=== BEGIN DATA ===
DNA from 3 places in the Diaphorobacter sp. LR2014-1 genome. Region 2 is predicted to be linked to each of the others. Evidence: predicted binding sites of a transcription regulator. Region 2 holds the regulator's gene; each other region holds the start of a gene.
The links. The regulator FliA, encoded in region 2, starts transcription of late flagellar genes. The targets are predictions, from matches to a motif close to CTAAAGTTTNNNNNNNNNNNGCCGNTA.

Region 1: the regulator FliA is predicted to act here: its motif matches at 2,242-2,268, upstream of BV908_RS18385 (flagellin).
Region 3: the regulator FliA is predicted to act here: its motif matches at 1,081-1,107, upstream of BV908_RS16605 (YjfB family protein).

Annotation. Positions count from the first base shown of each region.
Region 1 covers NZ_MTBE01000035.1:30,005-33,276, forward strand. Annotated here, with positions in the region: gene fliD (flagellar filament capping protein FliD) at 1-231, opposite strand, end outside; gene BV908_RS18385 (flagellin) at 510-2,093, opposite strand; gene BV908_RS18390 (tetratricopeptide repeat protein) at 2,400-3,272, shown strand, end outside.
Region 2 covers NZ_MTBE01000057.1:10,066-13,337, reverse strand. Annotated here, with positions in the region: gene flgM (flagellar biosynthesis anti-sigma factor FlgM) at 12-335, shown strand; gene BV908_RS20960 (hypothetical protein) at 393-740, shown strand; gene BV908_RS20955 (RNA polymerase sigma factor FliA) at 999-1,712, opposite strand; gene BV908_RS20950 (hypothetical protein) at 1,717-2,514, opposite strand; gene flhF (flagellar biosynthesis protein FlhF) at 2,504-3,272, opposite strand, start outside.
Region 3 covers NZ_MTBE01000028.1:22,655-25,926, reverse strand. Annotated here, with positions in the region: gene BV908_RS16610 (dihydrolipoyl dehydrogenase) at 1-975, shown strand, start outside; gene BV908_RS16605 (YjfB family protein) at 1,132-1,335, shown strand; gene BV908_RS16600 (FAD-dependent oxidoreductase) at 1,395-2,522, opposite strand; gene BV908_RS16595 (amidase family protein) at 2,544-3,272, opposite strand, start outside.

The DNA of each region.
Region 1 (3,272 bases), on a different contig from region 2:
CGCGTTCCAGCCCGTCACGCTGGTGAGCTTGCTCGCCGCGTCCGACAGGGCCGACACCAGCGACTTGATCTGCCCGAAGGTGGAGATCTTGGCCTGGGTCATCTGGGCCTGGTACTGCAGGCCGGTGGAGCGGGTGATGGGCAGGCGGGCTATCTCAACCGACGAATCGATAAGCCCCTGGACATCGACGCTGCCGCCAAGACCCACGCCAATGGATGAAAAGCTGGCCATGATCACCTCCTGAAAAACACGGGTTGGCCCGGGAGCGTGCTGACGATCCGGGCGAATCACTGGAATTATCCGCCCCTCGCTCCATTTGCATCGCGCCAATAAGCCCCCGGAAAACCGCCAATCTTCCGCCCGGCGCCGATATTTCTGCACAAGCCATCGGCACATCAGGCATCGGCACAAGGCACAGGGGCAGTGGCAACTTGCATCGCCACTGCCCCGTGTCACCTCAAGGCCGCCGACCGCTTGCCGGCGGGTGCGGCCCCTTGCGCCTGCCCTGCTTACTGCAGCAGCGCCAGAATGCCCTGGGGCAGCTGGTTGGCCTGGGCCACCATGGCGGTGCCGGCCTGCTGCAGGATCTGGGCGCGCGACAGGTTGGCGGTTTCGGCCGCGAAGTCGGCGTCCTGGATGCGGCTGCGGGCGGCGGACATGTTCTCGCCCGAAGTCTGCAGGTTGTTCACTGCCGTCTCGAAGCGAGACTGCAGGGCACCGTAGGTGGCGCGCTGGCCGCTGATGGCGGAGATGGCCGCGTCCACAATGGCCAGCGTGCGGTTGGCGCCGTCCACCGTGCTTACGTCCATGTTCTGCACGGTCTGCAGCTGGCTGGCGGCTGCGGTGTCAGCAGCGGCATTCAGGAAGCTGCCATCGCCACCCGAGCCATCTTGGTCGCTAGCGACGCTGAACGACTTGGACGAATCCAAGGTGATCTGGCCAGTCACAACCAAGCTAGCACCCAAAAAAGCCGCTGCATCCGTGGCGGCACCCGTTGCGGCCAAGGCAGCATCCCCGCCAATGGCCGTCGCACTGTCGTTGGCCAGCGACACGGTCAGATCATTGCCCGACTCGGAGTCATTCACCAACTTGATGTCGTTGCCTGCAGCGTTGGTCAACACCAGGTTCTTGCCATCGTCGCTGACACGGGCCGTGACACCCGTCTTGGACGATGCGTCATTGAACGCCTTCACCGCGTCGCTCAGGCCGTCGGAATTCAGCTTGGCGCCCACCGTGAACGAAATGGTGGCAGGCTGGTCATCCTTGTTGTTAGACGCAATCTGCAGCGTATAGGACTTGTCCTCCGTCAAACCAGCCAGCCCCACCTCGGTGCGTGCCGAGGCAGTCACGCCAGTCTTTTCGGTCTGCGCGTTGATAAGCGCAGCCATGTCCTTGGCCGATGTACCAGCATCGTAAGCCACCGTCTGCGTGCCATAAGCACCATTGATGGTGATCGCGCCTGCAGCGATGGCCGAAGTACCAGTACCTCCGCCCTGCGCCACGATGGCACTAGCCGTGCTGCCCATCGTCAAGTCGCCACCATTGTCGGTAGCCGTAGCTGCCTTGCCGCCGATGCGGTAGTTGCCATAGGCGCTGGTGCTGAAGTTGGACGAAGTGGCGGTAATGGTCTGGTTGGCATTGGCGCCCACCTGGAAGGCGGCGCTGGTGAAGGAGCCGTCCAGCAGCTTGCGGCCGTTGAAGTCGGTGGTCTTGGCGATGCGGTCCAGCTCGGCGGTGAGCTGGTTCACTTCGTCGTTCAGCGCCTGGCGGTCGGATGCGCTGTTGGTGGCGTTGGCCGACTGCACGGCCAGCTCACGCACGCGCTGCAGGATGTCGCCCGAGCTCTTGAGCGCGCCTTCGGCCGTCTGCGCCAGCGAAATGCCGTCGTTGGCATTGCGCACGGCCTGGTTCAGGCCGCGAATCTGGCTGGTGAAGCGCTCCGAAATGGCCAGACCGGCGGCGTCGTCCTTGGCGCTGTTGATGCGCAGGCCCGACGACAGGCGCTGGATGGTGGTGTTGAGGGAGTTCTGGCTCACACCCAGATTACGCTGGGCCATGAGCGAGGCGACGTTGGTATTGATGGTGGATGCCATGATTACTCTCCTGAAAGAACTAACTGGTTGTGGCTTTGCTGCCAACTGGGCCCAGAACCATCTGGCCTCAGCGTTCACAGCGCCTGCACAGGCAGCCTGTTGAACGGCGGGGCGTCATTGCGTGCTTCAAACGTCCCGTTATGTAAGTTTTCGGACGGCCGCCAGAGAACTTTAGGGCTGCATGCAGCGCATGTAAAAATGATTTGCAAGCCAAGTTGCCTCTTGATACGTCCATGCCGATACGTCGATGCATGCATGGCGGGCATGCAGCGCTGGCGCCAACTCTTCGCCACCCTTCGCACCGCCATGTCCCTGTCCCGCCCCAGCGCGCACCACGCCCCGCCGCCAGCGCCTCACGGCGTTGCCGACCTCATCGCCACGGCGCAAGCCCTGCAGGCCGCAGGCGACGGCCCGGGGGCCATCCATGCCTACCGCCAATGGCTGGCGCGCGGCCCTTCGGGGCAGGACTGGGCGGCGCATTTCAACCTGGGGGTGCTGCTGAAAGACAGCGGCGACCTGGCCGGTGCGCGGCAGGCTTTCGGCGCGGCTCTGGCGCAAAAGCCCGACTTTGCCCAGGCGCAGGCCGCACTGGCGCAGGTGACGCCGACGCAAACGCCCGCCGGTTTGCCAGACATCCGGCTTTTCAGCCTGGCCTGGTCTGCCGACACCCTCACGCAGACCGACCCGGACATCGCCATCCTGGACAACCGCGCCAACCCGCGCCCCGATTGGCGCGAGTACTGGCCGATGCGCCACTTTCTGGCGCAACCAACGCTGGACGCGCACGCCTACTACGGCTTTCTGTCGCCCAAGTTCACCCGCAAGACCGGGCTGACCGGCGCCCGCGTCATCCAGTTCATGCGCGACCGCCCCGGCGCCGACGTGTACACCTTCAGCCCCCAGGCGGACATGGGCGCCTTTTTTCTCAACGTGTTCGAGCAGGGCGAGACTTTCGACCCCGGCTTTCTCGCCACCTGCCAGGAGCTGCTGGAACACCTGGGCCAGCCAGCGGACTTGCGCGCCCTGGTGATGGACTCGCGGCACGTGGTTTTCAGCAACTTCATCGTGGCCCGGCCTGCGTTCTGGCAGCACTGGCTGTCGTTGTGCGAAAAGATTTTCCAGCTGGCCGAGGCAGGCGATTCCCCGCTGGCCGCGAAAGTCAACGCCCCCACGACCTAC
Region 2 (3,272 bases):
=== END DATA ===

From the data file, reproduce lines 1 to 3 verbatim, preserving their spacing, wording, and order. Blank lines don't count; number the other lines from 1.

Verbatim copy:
DNA from 3 places in the Diaphorobacter sp. LR2014-1 genome. Region 2 is predicted to be linked to each of the others. Evidence: predicted binding sites of a transcription regulator. Region 2 holds the regulator's gene; each other region holds the start of a gene.
The links. The regulator FliA, encoded in region 2, starts transcription of late flagellar genes. The targets are predictions, from matches to a motif close to CTAAAGTTTNNNNNNNNNNNGCCGNTA.

Region 1: the regulator FliA is predicted to act here: its motif matches at 2,242-2,268, upstream of BV908_RS18385 (flagellin).